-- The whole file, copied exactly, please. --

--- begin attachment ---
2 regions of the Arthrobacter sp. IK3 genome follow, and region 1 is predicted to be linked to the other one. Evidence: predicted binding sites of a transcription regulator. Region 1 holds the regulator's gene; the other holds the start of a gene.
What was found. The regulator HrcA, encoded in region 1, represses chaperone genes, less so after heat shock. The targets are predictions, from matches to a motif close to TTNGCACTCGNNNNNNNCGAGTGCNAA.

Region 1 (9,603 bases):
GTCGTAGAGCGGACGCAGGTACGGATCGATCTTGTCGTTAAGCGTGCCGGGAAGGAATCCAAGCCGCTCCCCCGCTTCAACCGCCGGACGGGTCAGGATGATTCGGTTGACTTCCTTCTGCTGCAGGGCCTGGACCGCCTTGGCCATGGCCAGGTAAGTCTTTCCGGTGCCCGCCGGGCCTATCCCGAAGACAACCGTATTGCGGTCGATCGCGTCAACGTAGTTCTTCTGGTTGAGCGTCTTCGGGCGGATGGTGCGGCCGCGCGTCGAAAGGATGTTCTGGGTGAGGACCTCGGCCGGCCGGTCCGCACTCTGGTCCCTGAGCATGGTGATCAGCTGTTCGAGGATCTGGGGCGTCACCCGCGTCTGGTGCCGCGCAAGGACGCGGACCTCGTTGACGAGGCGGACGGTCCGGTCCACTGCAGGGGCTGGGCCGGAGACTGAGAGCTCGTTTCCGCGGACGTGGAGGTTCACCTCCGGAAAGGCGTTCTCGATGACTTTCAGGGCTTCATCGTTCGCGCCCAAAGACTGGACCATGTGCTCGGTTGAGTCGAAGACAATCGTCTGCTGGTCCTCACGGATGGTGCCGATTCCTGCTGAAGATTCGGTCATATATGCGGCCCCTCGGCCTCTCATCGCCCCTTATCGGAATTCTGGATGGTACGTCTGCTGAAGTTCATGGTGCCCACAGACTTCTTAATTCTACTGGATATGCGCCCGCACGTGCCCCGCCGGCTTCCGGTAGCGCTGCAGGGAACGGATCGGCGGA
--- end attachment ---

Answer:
2 regions of the Arthrobacter sp. IK3 genome follow, and region 1 is predicted to be linked to the other one. Evidence: predicted binding sites of a transcription regulator. Region 1 holds the regulator's gene; the other holds the start of a gene.
What was found. The regulator HrcA, encoded in region 1, represses chaperone genes, less so after heat shock. The targets are predictions, from matches to a motif close to TTNGCACTCGNNNNNNNCGAGTGCNAA.

Region 1 (9,603 bases):
GTCGTAGAGCGGACGCAGGTACGGATCGATCTTGTCGTTAAGCGTGCCGGGAAGGAATCCAAGCCGCTCCCCCGCTTCAACCGCCGGACGGGTCAGGATGATTCGGTTGACTTCCTTCTGCTGCAGGGCCTGGACCGCCTTGGCCATGGCCAGGTAAGTCTTTCCGGTGCCCGCCGGGCCTATCCCGAAGACAACCGTATTGCGGTCGATCGCGTCAACGTAGTTCTTCTGGTTGAGCGTCTTCGGGCGGATGGTGCGGCCGCGCGTCGAAAGGATGTTCTGGGTGAGGACCTCGGCCGGCCGGTCCGCACTCTGGTCCCTGAGCATGGTGATCAGCTGTTCGAGGATCTGGGGCGTCACCCGCGTCTGGTGCCGCGCAAGGACGCGGACCTCGTTGACGAGGCGGACGGTCCGGTCCACTGCAGGGGCTGGGCCGGAGACTGAGAGCTCGTTTCCGCGGACGTGGAGGTTCACCTCCGGAAAGGCGTTCTCGATGACTTTCAGGGCTTCATCGTTCGCGCCCAAAGACTGGACCATGTGCTCGGTTGAGTCGAAGACAATCGTCTGCTGGTCCTCACGGATGGTGCCGATTCCTGCTGAAGATTCGGTCATATATGCGGCCCCTCGGCCTCTCATCGCCCCTTATCGGAATTCTGGATGGTACGTCTGCTGAAGTTCATGGTGCCCACAGACTTCTTAATTCTACTGGATATGCGCCCGCACGTGCCCCGCCGGCTTCCGGTAGCGCTGCAGGGAACGGATCGGCGGA